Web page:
I began to make decisions based on this capacity, although it came forth only in focused moments — when I was scared and an immediate decision was absolutely necessary.
THE SUN: Would you say your rational processes were under siege in such moments?
PALMER: That’s an interesting question. I was often aware of double messages from other people, in that their minds were convinced of something, but I neither saw nor felt any back-up, no willingness to follow through. Someone would make an emotional statement, but his or her face would act out the antithesis of the claim. This was alarming to me, on a personal level, although it could be very functional in front-line activism.
THE SUN: Did you always know which perception to follow?
PALMER: No. Particularly in my emotional life, I got caught between wanting to believe what was on the surface and experiencing a secondary perception, but wondering if I was projecting it, making the whole thing up. It was even more difficult when I could clearly read a message on someone’s face at one moment, then saw nothing in the next. Also, I didn’t know if anyone else ever saw these things. Was I alone in this? It can be tremendously conflicting when these inner perceptions arrive without a context; you can only refer to yourself and your own insecurities.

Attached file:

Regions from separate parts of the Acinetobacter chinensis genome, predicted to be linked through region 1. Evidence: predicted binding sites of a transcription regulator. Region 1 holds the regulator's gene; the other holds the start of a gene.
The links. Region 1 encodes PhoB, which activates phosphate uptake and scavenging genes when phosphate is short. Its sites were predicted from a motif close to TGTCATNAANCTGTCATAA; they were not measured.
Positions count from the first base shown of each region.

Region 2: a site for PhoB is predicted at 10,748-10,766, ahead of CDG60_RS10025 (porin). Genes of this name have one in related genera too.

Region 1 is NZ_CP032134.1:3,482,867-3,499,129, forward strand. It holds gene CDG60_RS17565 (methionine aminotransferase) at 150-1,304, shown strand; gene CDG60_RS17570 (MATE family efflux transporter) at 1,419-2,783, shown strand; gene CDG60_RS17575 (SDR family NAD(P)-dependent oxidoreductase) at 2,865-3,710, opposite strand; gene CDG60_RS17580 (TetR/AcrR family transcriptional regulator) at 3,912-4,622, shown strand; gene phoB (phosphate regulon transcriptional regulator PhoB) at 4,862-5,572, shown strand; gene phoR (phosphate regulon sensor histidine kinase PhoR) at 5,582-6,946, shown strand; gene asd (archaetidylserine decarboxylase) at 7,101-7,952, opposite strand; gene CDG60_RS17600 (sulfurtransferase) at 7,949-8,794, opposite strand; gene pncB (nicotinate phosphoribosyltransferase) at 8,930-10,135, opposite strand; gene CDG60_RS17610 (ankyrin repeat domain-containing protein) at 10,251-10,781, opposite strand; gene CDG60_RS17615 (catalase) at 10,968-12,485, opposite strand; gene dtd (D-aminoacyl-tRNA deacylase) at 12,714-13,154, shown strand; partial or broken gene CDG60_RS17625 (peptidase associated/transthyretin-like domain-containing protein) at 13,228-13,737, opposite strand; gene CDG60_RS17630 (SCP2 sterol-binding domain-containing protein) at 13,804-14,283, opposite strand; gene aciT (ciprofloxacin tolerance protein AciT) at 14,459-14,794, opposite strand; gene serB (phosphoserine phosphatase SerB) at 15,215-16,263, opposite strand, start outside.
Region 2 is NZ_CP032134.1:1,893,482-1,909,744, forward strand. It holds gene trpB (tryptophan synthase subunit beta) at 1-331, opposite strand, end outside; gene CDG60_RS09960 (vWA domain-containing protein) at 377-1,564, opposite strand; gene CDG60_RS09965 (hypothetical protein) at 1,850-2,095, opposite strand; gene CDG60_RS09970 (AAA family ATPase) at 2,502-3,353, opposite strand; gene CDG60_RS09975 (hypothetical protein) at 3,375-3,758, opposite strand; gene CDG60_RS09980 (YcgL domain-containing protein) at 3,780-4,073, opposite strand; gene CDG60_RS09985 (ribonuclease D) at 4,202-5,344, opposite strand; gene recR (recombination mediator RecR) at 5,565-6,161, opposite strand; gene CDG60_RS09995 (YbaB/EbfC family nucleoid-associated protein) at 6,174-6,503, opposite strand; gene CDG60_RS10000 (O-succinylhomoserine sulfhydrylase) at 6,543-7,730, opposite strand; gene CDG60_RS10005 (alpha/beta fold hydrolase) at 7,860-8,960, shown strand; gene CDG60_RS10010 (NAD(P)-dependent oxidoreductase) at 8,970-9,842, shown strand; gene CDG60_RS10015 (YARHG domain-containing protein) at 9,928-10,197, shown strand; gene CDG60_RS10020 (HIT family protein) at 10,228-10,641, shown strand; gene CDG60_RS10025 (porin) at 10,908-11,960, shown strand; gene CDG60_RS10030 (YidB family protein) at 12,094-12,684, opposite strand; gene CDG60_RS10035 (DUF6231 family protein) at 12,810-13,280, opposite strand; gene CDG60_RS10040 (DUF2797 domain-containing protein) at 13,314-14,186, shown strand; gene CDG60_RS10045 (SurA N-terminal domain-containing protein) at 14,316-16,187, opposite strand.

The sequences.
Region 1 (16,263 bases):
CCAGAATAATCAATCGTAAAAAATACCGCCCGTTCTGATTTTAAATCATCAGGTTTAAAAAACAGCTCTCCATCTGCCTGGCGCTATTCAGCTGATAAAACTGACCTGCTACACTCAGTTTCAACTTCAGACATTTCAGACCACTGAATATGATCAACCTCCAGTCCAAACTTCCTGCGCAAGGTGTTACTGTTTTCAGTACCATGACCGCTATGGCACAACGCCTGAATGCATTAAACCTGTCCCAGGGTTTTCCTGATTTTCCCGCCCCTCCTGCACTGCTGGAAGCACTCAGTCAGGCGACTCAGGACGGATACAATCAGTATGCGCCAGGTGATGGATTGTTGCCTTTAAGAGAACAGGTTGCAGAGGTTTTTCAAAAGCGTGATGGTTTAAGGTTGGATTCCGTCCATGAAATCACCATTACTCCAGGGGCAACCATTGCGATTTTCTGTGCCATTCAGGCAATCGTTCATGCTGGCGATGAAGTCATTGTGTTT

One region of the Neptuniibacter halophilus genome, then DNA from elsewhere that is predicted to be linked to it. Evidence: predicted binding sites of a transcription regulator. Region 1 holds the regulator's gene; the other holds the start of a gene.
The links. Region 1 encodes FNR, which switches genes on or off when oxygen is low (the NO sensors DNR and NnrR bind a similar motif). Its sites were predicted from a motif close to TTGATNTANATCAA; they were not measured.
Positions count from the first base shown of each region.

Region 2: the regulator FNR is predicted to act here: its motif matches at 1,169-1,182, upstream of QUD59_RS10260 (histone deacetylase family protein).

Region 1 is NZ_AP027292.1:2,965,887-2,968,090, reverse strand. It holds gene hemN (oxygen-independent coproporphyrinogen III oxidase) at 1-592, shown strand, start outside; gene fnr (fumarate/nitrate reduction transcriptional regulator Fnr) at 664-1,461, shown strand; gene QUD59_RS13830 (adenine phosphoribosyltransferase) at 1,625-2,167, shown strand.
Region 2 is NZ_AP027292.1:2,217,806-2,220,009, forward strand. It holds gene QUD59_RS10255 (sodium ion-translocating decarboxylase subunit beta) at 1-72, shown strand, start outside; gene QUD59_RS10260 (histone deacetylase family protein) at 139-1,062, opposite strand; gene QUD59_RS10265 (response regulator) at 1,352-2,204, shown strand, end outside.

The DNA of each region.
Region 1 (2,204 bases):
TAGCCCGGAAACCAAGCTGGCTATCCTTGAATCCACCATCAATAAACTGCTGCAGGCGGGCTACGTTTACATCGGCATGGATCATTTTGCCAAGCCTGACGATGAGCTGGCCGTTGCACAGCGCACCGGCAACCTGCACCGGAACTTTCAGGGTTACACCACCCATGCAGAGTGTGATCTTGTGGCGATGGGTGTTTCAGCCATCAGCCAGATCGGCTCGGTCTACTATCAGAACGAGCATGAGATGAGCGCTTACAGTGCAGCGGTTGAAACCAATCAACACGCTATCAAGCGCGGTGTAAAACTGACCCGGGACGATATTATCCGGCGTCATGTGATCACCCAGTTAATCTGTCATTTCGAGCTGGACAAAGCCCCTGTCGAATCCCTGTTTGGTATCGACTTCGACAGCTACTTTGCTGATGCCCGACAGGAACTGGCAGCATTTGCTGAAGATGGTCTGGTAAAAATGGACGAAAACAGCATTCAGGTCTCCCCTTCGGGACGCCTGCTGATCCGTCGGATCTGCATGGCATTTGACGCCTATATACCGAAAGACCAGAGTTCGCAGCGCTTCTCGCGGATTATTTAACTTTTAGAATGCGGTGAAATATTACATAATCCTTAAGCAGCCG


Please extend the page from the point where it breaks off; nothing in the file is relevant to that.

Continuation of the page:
I knew from the beginning that the question of projection was my path, and whatever I’ve done since has rested on trying to distinguish between fantasy and true intuition.
THE SUN: So you had no emotional support for figuring out what was developing.
PALMER: I didn’t know what to ask for, and there were no role models, no examples. But the secondary perception — which must have been fairly close to the surface since childhood — continued to manifest during moments of need.
I had to build a basis for distinguishing between my own projections and an authentic perception that was struggling to emerge. For example, many of my friends were getting involved in the militant Weather Underground, which advocated the use of weapons, while I maintained the radical pacifist stance that we should put our bodies on the line but refuse armed conflict. Within a two-month period I lost almost every friendship I had over this issue.
I felt that the militants would come to no good, because they displayed too much unresolved psychological tension. Yet I couldn’t be sure of my inner perception — was I just hallucinating, seeing craziness in other people because of my own inner weakness?
There is a certain purity in that insecurity, in exerting the effort to tell whether you’re making up what you see. It’s better than suddenly assuming you’re a true channel for the voice of God.
I knew from the beginning that the question of projection was my path, and whatever I’ve done since has rested on trying to distinguish between fantasy and true intuition. After everything broke up in New York, I came to California, following a conscious decision to reorient my personal life as well as the political movement. The energy of things seemed to move to the West Coast. But when I arrived here, I was shocked at the slowness of things — I could read a book between people’s sentences! I thought, these guys call themselves activists? Everyone seemed passive, or wrapped up in the drug experience, with no political commitment.